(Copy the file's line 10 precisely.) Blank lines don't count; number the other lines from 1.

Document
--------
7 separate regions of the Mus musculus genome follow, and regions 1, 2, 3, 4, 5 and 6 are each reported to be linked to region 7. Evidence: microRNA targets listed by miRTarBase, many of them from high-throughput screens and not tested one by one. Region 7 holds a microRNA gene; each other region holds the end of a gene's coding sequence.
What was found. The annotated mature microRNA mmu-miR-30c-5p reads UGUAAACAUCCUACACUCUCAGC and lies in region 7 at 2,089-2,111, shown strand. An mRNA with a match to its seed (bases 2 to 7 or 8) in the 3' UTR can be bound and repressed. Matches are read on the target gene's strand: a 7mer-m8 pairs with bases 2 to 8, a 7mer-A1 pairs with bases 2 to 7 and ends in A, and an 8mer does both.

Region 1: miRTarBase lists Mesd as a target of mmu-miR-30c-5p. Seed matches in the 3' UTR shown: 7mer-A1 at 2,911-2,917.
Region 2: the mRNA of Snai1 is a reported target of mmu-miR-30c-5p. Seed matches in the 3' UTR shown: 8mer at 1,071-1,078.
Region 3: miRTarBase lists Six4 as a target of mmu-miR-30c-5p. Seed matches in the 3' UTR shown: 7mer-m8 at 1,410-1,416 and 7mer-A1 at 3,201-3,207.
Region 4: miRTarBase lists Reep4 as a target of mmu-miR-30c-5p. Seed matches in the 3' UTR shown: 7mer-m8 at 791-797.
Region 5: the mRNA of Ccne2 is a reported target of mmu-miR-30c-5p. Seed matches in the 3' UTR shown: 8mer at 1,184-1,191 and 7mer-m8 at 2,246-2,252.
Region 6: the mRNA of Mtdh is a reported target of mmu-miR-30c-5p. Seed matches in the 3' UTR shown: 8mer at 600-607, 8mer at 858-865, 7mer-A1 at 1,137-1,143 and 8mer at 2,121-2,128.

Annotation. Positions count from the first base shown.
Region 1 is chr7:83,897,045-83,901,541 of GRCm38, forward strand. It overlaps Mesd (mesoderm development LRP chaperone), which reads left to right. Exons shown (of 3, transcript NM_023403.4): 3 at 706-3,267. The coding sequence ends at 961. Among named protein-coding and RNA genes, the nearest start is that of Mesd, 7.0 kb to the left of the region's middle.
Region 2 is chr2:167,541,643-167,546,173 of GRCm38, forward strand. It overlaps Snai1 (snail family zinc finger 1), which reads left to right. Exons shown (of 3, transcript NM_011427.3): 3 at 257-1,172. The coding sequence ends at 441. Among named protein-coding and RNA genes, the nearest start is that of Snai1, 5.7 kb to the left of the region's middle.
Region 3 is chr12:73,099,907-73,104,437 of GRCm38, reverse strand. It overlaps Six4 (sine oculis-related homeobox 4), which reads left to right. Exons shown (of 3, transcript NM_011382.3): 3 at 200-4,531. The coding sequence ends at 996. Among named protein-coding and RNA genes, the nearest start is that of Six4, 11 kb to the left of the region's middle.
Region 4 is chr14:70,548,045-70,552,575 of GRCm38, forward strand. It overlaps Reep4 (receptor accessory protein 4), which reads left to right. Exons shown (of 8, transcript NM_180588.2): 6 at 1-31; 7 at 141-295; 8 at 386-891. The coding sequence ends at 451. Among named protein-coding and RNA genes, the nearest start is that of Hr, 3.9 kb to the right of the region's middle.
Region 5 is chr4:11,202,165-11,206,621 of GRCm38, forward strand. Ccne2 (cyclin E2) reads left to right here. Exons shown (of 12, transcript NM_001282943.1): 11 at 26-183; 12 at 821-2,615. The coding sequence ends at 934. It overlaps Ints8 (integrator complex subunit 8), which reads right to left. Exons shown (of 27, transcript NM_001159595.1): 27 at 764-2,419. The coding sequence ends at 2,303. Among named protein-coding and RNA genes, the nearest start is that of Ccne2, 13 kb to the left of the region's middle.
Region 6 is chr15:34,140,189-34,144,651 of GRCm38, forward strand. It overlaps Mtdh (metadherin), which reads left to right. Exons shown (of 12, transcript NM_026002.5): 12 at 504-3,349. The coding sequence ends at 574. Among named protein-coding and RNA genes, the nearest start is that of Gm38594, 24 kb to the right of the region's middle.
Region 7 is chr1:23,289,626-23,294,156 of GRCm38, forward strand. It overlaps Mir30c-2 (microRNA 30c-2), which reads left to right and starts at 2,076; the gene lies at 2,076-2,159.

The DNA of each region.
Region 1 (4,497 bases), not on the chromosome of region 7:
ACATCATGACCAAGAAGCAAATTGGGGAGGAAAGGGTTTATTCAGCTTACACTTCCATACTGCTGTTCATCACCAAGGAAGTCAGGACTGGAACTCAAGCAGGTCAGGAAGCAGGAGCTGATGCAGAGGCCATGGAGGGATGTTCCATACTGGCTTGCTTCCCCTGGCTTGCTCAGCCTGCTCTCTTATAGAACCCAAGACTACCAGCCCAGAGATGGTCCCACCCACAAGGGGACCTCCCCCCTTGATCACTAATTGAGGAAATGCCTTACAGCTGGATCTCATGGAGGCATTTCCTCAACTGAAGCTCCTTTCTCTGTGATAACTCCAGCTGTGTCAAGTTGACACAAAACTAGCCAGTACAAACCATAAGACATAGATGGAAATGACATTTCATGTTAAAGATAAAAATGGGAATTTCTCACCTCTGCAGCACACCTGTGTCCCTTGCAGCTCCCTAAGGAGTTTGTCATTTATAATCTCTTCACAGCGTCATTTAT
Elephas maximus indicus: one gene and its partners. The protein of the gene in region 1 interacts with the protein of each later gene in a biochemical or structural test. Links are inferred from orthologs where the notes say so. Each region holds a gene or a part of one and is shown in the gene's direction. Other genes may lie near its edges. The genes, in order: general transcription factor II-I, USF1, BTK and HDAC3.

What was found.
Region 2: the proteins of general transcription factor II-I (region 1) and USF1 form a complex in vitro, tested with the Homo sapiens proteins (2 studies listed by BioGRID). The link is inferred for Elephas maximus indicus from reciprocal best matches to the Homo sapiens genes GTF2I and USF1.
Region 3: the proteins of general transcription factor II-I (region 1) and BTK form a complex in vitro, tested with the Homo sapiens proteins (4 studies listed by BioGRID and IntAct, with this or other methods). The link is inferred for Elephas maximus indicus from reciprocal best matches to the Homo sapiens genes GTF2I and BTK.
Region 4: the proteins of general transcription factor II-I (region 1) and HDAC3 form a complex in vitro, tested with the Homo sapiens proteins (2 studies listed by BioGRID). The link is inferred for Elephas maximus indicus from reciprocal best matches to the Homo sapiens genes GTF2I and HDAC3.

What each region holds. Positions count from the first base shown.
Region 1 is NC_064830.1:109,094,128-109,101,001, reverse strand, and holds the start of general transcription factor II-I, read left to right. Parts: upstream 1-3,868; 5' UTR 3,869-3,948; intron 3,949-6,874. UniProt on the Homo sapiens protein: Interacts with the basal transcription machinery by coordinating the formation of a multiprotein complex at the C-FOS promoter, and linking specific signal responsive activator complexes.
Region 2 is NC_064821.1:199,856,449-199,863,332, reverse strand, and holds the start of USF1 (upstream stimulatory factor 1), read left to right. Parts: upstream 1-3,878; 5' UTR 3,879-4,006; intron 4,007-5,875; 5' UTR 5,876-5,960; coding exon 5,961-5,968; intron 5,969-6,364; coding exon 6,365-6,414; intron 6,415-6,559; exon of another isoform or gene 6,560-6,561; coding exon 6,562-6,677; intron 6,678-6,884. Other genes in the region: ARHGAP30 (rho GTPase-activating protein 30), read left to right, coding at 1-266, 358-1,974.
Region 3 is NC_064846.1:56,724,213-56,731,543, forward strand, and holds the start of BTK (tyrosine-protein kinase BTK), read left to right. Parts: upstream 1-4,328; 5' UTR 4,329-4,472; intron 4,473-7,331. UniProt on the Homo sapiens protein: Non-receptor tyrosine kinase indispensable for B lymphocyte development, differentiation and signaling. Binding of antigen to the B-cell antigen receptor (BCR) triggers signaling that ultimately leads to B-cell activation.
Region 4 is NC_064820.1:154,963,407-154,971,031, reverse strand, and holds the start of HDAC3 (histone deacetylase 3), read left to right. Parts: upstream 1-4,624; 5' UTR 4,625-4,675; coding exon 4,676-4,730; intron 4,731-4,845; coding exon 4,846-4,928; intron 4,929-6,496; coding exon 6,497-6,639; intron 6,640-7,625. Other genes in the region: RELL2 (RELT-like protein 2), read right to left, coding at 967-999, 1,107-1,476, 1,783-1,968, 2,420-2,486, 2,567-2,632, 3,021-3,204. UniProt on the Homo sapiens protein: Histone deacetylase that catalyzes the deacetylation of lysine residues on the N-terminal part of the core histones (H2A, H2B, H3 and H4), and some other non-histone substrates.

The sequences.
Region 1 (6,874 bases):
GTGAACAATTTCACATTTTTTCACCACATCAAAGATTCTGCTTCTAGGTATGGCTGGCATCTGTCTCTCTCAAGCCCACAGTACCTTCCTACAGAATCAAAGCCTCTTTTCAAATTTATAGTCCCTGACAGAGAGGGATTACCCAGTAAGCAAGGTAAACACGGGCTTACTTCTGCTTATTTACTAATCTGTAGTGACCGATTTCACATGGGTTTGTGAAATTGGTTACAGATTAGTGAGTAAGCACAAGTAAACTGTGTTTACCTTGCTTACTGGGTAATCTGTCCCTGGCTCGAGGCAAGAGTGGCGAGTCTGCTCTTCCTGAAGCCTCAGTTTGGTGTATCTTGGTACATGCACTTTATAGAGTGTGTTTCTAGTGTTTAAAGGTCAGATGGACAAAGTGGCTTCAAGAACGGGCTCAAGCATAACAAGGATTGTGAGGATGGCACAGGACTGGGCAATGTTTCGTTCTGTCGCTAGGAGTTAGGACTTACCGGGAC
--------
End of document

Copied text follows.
Region 1 is chr7:83,897,045-83,901,541 of GRCm38, forward strand. It overlaps Mesd (mesoderm development LRP chaperone), which reads left to right. Exons shown (of 3, transcript NM_023403.4): 3 at 706-3,267. The coding sequence ends at 961. Among named protein-coding and RNA genes, the nearest start is that of Mesd, 7.0 kb to the left of the region's middle.